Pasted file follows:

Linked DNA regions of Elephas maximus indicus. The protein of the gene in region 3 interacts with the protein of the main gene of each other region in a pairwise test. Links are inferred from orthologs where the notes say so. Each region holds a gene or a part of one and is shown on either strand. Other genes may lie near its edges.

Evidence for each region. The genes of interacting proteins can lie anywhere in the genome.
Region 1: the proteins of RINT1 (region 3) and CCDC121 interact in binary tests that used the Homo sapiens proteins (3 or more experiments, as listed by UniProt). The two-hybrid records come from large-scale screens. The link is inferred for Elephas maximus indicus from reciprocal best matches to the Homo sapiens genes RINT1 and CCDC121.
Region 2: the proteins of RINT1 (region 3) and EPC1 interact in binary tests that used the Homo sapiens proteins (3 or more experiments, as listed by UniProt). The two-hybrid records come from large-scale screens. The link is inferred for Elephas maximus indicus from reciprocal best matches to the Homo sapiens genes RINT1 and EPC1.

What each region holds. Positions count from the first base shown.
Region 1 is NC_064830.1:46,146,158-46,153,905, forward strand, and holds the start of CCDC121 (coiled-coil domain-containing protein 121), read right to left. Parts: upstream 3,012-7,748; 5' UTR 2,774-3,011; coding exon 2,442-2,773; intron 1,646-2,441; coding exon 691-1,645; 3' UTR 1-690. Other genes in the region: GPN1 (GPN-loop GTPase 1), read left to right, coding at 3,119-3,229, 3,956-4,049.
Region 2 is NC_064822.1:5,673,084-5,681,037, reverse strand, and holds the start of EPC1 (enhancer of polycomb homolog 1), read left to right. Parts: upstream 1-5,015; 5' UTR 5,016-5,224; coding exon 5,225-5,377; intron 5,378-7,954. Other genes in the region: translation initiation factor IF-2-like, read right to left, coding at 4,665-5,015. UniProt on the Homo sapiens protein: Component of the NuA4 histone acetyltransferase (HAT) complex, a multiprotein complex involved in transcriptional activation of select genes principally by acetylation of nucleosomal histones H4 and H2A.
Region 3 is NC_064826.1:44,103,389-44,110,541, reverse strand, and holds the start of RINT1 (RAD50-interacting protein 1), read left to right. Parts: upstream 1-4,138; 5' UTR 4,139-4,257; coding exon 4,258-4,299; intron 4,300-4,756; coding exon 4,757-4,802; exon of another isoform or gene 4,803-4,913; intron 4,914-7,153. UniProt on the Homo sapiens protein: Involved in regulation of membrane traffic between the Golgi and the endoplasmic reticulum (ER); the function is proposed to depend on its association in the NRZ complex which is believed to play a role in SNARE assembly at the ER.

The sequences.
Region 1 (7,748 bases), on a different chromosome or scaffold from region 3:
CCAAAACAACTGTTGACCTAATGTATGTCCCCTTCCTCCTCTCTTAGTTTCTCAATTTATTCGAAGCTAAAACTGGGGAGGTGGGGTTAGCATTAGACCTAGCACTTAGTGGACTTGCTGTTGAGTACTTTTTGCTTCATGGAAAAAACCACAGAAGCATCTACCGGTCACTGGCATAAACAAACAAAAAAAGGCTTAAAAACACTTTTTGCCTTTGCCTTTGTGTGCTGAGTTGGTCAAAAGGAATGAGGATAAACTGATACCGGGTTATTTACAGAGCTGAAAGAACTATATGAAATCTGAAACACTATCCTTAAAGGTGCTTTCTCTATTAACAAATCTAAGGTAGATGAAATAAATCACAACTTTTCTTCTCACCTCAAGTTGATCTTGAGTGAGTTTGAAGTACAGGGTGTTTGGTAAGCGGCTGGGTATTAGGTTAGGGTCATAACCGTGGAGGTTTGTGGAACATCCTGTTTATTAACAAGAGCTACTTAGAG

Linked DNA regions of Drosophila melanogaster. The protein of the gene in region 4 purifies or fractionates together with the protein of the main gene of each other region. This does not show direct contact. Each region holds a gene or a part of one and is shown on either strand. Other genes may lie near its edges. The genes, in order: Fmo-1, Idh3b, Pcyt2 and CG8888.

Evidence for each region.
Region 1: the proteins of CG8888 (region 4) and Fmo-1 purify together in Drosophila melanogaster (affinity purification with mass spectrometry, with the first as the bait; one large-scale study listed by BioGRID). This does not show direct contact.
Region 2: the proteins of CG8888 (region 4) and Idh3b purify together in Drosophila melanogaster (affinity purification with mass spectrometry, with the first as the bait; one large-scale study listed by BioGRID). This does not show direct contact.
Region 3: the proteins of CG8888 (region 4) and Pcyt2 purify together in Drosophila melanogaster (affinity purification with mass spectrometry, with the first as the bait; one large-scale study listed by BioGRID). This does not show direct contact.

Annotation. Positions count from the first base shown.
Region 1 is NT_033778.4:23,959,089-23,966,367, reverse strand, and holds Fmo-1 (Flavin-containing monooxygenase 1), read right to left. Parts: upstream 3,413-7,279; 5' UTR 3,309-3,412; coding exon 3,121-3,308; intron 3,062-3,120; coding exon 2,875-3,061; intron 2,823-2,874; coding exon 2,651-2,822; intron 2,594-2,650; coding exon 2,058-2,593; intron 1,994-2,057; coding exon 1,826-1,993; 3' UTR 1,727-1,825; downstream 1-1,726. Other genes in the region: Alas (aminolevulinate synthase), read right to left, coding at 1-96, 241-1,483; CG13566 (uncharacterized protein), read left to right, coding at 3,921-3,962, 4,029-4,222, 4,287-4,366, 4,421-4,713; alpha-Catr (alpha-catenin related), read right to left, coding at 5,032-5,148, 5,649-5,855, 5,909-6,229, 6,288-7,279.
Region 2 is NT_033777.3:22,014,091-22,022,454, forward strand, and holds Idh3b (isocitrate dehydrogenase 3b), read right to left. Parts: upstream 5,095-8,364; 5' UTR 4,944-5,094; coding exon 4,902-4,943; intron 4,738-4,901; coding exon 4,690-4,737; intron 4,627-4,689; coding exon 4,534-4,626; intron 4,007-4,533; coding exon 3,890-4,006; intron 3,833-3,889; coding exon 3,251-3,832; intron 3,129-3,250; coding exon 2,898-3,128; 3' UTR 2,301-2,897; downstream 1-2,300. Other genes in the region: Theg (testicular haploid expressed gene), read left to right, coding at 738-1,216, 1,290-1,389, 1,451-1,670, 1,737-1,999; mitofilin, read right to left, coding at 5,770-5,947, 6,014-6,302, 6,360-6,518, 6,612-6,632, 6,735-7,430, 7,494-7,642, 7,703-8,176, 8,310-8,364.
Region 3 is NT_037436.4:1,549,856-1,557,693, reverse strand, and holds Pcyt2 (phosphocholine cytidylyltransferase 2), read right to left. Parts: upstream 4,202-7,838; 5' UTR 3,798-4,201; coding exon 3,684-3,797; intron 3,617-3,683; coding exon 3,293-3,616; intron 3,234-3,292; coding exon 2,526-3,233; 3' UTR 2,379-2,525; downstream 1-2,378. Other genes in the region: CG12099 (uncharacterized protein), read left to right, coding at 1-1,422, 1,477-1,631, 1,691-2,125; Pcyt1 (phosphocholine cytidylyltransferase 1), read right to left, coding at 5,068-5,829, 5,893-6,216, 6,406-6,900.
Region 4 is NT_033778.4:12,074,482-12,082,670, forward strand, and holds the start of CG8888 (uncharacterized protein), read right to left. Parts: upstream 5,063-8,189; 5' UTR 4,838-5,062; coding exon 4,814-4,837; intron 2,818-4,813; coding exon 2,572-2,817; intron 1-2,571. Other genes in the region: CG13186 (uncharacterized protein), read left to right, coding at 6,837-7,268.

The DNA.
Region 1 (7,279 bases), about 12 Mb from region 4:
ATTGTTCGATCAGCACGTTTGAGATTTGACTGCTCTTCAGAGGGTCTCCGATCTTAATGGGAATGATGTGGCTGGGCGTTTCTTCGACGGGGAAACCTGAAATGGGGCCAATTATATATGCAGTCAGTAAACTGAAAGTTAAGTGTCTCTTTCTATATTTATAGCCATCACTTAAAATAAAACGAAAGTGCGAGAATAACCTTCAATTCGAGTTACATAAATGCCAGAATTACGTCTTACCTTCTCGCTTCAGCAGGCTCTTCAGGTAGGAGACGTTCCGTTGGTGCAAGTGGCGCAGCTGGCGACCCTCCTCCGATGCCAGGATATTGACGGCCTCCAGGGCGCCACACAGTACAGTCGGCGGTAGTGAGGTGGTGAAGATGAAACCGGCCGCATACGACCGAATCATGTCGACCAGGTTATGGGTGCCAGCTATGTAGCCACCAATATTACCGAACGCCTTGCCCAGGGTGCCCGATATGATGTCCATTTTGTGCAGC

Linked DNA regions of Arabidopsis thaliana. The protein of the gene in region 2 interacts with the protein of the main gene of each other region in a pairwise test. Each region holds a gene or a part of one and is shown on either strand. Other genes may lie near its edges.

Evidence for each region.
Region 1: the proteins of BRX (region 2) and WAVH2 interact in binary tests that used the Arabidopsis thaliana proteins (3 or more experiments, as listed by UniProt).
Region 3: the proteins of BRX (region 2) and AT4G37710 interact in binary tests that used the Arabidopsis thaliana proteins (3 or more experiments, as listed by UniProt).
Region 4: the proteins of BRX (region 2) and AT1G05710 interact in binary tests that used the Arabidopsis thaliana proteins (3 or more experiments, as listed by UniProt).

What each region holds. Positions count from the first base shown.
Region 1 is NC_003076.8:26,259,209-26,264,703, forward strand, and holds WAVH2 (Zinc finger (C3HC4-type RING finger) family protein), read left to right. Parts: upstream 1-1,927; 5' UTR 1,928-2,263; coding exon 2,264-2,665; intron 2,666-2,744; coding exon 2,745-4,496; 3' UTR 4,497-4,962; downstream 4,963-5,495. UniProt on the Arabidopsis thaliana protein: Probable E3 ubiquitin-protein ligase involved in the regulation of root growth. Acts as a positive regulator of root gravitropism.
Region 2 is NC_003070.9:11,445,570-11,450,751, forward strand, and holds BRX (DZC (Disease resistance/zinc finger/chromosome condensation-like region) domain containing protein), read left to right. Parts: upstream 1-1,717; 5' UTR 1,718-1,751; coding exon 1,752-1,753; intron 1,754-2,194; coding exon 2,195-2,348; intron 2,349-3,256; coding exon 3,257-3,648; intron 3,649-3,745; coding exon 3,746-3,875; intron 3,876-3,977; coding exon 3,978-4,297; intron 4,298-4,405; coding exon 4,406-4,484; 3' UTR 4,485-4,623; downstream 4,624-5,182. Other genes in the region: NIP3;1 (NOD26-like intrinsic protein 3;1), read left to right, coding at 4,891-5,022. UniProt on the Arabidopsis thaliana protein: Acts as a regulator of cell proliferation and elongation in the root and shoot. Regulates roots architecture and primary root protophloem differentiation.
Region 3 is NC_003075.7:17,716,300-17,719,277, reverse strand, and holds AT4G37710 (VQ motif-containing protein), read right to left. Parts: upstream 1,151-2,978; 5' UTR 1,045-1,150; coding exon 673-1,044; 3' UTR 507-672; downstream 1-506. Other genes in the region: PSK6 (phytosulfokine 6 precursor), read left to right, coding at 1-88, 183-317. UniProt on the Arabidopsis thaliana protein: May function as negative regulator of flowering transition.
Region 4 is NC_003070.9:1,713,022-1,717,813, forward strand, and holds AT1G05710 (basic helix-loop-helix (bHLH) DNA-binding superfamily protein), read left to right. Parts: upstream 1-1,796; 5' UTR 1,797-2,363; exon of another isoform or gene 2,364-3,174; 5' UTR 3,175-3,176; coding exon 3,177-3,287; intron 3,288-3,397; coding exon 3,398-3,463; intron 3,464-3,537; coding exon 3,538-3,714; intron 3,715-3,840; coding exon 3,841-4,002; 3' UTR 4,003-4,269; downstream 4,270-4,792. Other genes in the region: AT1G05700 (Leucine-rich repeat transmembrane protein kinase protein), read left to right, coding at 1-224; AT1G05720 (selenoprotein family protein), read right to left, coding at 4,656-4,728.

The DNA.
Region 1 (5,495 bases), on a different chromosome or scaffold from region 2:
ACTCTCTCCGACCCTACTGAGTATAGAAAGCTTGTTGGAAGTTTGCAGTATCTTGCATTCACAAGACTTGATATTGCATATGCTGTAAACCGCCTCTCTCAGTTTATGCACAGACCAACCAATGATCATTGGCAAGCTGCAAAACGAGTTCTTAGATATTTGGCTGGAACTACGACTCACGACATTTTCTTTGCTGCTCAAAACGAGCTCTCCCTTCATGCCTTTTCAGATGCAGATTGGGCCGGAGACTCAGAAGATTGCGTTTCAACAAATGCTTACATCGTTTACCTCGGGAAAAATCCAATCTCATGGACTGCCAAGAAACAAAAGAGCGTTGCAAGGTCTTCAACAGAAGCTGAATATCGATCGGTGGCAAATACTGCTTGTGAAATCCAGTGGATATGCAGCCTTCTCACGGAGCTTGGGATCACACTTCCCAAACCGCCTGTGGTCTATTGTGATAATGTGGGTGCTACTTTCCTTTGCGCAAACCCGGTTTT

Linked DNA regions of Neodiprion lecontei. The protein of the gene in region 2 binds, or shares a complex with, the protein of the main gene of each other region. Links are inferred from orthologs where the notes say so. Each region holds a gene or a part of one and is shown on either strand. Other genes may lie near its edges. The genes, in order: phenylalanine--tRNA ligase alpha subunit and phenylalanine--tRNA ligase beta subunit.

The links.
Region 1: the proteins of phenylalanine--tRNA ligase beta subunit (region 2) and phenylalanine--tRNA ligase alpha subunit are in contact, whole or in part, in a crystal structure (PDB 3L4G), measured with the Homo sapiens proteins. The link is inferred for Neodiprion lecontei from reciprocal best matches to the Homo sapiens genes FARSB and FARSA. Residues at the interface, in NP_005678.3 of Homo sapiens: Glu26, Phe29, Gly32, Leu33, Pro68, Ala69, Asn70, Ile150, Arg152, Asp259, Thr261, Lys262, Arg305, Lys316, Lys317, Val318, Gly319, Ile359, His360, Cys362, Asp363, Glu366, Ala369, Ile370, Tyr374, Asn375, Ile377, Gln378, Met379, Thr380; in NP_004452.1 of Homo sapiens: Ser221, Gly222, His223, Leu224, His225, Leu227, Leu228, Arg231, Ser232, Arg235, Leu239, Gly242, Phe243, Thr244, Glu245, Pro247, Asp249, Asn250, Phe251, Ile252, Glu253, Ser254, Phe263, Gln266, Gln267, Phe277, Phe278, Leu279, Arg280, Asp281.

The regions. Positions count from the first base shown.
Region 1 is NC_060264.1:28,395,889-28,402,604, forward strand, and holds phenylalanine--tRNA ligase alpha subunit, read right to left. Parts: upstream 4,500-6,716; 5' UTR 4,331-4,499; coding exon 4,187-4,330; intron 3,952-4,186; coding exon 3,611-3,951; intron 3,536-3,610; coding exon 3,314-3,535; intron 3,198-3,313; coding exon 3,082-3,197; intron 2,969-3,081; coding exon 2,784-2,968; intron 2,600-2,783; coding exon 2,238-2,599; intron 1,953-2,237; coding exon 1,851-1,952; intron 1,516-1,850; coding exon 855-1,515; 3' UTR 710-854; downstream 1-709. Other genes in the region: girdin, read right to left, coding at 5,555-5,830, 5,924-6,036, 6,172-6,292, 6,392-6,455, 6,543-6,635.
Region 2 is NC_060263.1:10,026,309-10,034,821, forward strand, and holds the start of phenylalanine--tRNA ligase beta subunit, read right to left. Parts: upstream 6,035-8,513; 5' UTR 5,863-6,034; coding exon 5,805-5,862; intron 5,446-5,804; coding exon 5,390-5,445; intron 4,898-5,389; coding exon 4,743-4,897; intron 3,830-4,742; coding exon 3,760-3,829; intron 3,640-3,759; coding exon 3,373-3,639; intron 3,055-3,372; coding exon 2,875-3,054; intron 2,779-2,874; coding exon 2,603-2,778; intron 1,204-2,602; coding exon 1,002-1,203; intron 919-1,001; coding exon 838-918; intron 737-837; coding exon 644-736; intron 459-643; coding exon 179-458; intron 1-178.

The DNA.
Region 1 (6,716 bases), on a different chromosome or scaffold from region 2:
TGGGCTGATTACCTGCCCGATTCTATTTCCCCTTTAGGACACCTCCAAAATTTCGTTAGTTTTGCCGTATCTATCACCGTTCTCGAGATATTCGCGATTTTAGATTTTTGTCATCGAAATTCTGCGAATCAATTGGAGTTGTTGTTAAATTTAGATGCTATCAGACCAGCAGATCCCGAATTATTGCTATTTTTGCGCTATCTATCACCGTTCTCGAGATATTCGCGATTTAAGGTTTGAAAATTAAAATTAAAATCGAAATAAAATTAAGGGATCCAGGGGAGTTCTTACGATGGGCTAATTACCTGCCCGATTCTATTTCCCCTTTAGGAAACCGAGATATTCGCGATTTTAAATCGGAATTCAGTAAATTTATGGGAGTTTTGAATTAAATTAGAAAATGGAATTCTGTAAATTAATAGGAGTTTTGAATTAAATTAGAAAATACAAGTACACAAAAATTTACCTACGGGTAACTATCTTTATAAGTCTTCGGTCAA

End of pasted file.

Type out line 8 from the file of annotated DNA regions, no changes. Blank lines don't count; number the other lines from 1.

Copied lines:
Region 3 is NC_064826.1:44,103,389-44,110,541, reverse strand, and holds the start of RINT1 (RAD50-interacting protein 1), read left to right. Parts: upstream 1-4,138; 5' UTR 4,139-4,257; coding exon 4,258-4,299; intron 4,300-4,756; coding exon 4,757-4,802; exon of another isoform or gene 4,803-4,913; intron 4,914-7,153. UniProt on the Homo sapiens protein: Involved in regulation of membrane traffic between the Golgi and the endoplasmic reticulum (ER); the function is proposed to depend on its association in the NRZ complex which is believed to play a role in SNARE assembly at the ER.